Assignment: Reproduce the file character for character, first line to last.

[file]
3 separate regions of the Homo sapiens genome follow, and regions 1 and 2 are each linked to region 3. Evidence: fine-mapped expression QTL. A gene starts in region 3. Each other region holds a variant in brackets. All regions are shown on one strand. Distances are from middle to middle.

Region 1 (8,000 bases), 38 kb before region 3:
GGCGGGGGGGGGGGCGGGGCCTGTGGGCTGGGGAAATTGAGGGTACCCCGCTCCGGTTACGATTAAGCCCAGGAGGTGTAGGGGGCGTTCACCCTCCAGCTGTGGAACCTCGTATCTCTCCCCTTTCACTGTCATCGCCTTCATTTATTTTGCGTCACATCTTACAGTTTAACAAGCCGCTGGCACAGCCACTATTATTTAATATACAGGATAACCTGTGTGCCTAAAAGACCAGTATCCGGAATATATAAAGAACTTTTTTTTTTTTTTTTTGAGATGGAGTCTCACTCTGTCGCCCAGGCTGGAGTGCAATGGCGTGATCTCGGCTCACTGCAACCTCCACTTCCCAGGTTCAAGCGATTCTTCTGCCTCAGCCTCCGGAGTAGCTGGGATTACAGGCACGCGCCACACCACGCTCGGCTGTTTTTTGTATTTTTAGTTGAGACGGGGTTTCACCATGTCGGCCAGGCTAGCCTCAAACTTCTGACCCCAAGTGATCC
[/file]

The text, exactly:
3 separate regions of the Homo sapiens genome follow, and regions 1 and 2 are each linked to region 3. Evidence: fine-mapped expression QTL. A gene starts in region 3. Each other region holds a variant in brackets. All regions are shown on one strand. Distances are from middle to middle.

Region 1 (8,000 bases), 38 kb before region 3:
GGCGGGGGGGGGGGCGGGGCCTGTGGGCTGGGGAAATTGAGGGTACCCCGCTCCGGTTACGATTAAGCCCAGGAGGTGTAGGGGGCGTTCACCCTCCAGCTGTGGAACCTCGTATCTCTCCCCTTTCACTGTCATCGCCTTCATTTATTTTGCGTCACATCTTACAGTTTAACAAGCCGCTGGCACAGCCACTATTATTTAATATACAGGATAACCTGTGTGCCTAAAAGACCAGTATCCGGAATATATAAAGAACTTTTTTTTTTTTTTTTTGAGATGGAGTCTCACTCTGTCGCCCAGGCTGGAGTGCAATGGCGTGATCTCGGCTCACTGCAACCTCCACTTCCCAGGTTCAAGCGATTCTTCTGCCTCAGCCTCCGGAGTAGCTGGGATTACAGGCACGCGCCACACCACGCTCGGCTGTTTTTTGTATTTTTAGTTGAGACGGGGTTTCACCATGTCGGCCAGGCTAGCCTCAAACTTCTGACCCCAAGTGATCC